A Brief History
On October 22, 2014 and again on October 29, 2014, the FX channel television production American Horror Story: Freak Show features a two-faced character based on an alleged real-life human freak named Edward Mordrake.
With actor Wes Bentley portraying the unfortunate, two-faced man, the show takes us back to 1952 in Jupiter, Florida where a troupe of human freaks is assembled as a carnival sideshow. If you have ever seen the iconic 1932 film Freaks, you might know that by that time in history, the public was beginning to not take too kindly to deformed humans being displayed as freaks and that the days of freak shows were rapidly coming to an end.
On the television show, Bentley plays a bitter man bent on revenge, a dangerous character. In real life, Mordrake was apparently an Englishman. There is little actual biographical information available on him, but he is said to have lived in the 1800s and to have been of noble blood.
The unlucky man was born with a terrible condition known as Diprosopus, where he had a vestigial face located on the back of his head that could neither speak nor eat but could laugh and cry. People suffering from this condition may have a complete duplicate face or just a partial face of perhaps only a nose or an eye.
A similar condition where the afflicted person might appear to have two faces is Craniopagus parasiticus, in which a parasitic head is actually growing out of the person’s (main) head. As the two heads cannot always be discerned from one another, this might also give the appearance of having two faces.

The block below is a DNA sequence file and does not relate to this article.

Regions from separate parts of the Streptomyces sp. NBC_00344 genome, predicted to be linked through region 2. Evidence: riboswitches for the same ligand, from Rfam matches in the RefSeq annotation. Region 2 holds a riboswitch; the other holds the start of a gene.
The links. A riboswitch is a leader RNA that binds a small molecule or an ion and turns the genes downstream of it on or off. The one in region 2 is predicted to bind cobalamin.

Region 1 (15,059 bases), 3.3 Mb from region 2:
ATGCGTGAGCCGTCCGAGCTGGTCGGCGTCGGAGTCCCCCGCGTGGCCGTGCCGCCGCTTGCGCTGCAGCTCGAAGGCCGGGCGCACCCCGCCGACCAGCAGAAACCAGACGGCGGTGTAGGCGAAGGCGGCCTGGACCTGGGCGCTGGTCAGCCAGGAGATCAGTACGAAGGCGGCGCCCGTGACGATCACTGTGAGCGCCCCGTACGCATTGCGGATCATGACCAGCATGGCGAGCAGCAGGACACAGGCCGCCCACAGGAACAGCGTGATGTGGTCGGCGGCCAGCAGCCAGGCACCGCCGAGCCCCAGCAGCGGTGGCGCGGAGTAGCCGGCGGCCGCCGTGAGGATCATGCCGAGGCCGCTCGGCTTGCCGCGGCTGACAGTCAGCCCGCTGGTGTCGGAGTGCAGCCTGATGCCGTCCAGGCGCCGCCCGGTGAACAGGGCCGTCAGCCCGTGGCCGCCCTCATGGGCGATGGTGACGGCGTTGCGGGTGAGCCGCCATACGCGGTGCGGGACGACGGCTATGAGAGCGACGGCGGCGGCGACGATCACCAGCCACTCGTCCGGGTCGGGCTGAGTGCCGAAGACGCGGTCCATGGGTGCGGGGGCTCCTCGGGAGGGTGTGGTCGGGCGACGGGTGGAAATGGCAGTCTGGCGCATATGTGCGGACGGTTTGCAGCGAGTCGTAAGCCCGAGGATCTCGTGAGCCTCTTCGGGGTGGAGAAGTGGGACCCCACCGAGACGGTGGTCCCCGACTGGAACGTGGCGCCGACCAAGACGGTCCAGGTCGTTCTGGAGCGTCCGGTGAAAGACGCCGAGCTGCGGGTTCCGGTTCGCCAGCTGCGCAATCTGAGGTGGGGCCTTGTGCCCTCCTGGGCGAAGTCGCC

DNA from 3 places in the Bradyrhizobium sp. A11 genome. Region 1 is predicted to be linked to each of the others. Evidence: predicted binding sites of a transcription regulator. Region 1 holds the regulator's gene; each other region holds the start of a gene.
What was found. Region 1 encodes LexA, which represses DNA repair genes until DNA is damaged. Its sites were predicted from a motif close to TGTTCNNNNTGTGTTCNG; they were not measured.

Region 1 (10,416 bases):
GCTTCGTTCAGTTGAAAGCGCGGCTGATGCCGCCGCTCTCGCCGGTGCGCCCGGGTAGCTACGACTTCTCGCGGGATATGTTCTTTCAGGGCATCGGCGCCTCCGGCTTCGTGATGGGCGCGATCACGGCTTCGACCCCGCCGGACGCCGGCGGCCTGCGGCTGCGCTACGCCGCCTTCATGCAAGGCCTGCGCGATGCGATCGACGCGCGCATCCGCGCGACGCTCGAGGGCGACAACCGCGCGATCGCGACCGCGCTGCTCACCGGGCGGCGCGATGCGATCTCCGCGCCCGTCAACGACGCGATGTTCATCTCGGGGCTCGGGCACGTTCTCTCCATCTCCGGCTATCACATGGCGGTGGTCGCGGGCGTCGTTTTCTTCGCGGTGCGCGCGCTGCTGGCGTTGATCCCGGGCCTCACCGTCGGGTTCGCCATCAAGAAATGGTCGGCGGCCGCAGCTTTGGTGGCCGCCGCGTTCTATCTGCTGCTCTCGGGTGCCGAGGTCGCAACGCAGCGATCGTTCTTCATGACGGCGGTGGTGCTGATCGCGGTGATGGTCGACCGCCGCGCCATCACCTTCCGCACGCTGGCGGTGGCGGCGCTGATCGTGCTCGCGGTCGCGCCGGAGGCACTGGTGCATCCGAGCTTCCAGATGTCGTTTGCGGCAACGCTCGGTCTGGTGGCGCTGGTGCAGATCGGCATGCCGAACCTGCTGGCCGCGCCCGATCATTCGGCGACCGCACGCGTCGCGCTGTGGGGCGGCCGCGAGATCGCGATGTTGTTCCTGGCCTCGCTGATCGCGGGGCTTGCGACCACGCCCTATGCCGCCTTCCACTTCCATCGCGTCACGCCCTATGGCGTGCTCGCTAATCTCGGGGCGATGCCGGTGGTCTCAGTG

In the case of Edward Mordrake, he is said to have been horrified by his condition and to have repeatedly pleaded with doctors to remove the extra face, which they invariably refused to do, fearing the surgery would kill him. Mordrake complained that the rear-facing face whispered to him at night and made it difficult for him to sleep. Having to bear the “demon face” was too much for the unhappy Mordrake, and he is said to have committed suicide at age 23.
It is not clear if Edward Mordrake is absolutely real for sure or if he is a composite of the other rare people who have suffered from this condition. Either way, knowing that such deformities exist can cause a person to feel fortunate to have avoided the very slim chance that it could have happened to them. If you think such a fate is farfetched, think about your odds when buying Mega Millions or Power Ball lottery tickets; your odds of possibly having been born with two-faces and ending up on a freak show were better!
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For more information, please see…
Bogdan, Robert. Freak Show: Presenting Human Oddities for Amusement and Profit. University of Chicago Press, 1990.
Browning, Tod, dir. Freaks. WarnerBrothers, 2005. DVD.